Step-up Therapy for Children with Uncontrolled Asthma Receiving Inhaled Steroids: LABA Add-on Worked Best

182 children who had uncontrolled asthma while receiving 100 µg of fluticasone bid were randomly assigned to receive each of three blinded step-up therapies for 16 weeks (4 months):

- 250 µg of fluticasone twice daily (ICS step-up)
- 100 µg of fluticasone plus 50 µg of a long-acting beta-agonist twice daily (LABA step-up)
- 100 µg of fluticasone twice daily plus 5 or 10 mg of a leukotriene-receptor antagonist daily (LTRA step-up)

A differential response occurred in 161 of 165 patients who were evaluated.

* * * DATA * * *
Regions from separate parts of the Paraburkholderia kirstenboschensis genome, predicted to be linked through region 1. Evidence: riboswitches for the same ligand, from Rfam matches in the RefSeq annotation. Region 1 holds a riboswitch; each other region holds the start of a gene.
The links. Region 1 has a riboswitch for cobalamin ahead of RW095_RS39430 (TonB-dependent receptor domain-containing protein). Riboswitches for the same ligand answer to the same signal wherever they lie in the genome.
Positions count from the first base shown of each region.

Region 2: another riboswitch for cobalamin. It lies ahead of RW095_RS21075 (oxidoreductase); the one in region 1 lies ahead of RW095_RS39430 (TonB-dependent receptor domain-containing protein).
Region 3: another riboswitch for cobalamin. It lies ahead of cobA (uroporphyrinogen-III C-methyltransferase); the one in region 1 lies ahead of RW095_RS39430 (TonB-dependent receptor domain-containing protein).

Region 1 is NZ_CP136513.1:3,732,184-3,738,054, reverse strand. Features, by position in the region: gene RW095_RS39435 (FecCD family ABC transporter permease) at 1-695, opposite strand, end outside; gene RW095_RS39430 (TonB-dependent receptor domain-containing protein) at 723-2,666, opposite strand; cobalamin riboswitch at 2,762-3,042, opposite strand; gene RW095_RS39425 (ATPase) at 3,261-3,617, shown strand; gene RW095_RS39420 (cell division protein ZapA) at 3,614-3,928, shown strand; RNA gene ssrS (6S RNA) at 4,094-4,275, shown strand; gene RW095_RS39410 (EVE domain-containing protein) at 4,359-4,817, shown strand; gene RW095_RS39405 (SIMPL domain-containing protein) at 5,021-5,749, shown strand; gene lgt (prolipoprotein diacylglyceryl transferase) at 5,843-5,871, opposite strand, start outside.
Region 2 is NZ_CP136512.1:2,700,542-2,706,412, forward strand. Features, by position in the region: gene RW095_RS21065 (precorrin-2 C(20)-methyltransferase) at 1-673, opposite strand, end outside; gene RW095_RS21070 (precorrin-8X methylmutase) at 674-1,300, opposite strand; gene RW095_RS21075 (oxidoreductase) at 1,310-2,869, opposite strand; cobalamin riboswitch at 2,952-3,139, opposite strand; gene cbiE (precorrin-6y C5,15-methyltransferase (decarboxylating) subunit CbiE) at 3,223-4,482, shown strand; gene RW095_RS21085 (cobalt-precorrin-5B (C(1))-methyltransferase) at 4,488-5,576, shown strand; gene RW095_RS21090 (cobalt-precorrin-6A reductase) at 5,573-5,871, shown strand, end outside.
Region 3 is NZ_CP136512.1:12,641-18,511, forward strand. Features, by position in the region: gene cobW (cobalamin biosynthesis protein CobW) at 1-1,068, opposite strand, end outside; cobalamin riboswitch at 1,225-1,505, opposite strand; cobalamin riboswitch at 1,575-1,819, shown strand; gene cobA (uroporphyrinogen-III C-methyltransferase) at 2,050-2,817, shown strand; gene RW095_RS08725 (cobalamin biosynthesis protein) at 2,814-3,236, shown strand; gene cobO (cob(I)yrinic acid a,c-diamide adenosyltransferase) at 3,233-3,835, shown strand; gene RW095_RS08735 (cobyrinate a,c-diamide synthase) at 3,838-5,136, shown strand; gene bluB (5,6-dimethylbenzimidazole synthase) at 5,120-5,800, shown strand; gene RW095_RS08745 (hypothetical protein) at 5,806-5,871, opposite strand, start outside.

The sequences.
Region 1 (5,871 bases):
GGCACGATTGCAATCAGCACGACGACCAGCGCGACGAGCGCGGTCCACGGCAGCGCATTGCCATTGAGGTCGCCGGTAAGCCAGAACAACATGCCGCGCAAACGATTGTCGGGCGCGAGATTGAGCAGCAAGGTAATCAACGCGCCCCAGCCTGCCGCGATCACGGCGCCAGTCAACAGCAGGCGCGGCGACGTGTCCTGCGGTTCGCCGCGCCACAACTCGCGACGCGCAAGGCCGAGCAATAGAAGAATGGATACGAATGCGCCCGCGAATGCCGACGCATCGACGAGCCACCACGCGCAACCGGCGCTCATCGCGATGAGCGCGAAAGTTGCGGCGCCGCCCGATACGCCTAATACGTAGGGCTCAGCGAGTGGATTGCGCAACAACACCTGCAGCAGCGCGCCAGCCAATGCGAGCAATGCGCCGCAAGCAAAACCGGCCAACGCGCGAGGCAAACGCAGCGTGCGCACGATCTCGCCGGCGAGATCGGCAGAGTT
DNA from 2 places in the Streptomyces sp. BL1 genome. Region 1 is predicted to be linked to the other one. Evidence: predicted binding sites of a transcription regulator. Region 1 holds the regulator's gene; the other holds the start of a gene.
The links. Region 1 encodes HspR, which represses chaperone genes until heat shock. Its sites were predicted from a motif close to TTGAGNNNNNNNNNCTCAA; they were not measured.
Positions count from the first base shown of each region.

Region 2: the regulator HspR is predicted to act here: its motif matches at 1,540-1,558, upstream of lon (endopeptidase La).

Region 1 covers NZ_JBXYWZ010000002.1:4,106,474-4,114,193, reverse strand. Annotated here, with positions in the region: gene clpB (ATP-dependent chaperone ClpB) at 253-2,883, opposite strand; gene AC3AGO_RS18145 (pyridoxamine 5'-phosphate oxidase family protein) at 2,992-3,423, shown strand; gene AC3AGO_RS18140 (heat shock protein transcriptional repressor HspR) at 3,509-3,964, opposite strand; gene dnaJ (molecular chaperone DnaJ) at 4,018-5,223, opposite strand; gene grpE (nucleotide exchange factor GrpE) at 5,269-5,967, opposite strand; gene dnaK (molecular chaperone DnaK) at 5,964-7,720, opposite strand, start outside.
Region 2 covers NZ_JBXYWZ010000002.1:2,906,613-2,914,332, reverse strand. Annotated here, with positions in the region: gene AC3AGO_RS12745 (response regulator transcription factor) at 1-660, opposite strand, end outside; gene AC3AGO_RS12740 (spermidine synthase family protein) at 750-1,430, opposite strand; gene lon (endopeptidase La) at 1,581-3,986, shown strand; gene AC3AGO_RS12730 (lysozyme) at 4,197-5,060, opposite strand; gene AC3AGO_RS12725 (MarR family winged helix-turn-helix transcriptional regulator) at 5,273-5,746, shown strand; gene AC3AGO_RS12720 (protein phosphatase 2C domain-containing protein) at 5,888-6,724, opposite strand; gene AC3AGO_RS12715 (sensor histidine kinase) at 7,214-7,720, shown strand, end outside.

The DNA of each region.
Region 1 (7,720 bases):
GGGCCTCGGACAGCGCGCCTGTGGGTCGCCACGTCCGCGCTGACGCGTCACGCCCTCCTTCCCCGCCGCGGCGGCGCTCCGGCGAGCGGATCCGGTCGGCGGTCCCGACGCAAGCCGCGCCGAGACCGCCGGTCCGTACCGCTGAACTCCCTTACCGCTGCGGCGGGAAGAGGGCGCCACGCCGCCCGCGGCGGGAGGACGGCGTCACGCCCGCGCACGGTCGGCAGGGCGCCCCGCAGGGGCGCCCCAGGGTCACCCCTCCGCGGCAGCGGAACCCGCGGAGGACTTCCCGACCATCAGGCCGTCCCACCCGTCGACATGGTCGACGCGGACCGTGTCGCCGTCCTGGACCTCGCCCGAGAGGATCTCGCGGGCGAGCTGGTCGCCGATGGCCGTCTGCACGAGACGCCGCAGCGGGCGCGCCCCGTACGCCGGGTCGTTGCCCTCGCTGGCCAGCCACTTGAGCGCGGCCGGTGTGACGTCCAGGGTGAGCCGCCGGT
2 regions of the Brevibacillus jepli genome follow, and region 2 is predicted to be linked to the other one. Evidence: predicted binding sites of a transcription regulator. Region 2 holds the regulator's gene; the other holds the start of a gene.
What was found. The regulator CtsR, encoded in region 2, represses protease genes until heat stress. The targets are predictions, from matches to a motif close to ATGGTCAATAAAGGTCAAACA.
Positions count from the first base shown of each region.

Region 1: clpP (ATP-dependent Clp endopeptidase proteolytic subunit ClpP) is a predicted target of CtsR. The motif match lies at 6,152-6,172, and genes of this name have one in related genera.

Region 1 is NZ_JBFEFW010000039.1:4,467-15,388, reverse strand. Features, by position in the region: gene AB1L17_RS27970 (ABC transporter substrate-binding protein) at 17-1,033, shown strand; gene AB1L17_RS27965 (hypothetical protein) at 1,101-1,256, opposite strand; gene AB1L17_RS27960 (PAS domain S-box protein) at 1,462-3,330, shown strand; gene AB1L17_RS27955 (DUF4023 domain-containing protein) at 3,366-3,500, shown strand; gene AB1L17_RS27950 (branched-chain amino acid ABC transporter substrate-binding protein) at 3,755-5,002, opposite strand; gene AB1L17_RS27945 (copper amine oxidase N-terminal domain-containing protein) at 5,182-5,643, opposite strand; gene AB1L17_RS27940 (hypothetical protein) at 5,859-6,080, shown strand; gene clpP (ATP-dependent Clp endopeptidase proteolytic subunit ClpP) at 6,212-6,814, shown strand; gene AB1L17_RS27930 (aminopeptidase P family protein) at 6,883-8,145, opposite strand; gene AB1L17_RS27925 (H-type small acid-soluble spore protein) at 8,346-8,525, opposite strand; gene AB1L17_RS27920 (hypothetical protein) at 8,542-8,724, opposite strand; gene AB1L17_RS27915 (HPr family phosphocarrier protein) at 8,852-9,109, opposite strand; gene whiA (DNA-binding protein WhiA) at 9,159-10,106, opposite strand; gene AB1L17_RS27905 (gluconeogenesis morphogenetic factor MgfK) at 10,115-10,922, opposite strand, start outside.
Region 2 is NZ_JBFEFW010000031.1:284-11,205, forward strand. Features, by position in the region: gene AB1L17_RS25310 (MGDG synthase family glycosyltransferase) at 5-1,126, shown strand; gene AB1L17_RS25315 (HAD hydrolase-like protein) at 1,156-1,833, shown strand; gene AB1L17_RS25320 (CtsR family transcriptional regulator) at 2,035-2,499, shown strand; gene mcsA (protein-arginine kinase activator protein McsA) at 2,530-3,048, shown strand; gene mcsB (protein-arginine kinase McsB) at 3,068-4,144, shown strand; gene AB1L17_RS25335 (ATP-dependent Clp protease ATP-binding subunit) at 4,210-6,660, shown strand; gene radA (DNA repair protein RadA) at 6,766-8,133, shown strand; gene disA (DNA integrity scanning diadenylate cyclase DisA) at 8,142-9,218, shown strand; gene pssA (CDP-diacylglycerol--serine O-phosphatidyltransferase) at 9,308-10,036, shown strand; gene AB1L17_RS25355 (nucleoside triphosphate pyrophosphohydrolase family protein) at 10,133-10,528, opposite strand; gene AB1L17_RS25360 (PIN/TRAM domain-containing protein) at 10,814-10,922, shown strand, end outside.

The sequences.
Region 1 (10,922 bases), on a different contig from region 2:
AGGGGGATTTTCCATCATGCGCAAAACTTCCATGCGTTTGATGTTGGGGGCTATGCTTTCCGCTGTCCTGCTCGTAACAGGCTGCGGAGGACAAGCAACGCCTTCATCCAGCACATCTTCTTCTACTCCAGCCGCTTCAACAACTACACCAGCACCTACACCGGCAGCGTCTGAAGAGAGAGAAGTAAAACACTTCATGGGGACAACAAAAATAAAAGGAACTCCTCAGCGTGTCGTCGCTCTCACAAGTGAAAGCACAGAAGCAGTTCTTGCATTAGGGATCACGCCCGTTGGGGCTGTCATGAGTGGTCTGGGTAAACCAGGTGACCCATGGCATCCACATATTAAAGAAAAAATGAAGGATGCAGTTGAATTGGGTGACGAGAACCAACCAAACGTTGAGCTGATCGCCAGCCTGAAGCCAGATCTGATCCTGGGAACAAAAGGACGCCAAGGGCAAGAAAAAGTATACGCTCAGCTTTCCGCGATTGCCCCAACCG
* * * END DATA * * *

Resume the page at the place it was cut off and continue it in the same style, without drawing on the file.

The response to LABA step-up therapy was most likely to be the best response, as compared with responses to LTRA step-up and ICS step-up.

White race predicted a better response to LABA step-up, whereas black patients were least likely to have a best response to LTRA step-up.

The drugs with the best chance of success -- 45% -- were long-acting beta-agonists (LABAs), the study suggested. But safety concerns limit the use of these agents, the best known of which are Serevent and Foradil and the combination products Advair and Symbicort.

30% of the children did best either with a leukotriene-receptor antagonist (LTRA, brands include Accolate, Singulair, and Zyflo) or by doubling the dose of the child's current inhaled steroid medication.

Image source: Wikipedia, public domain.

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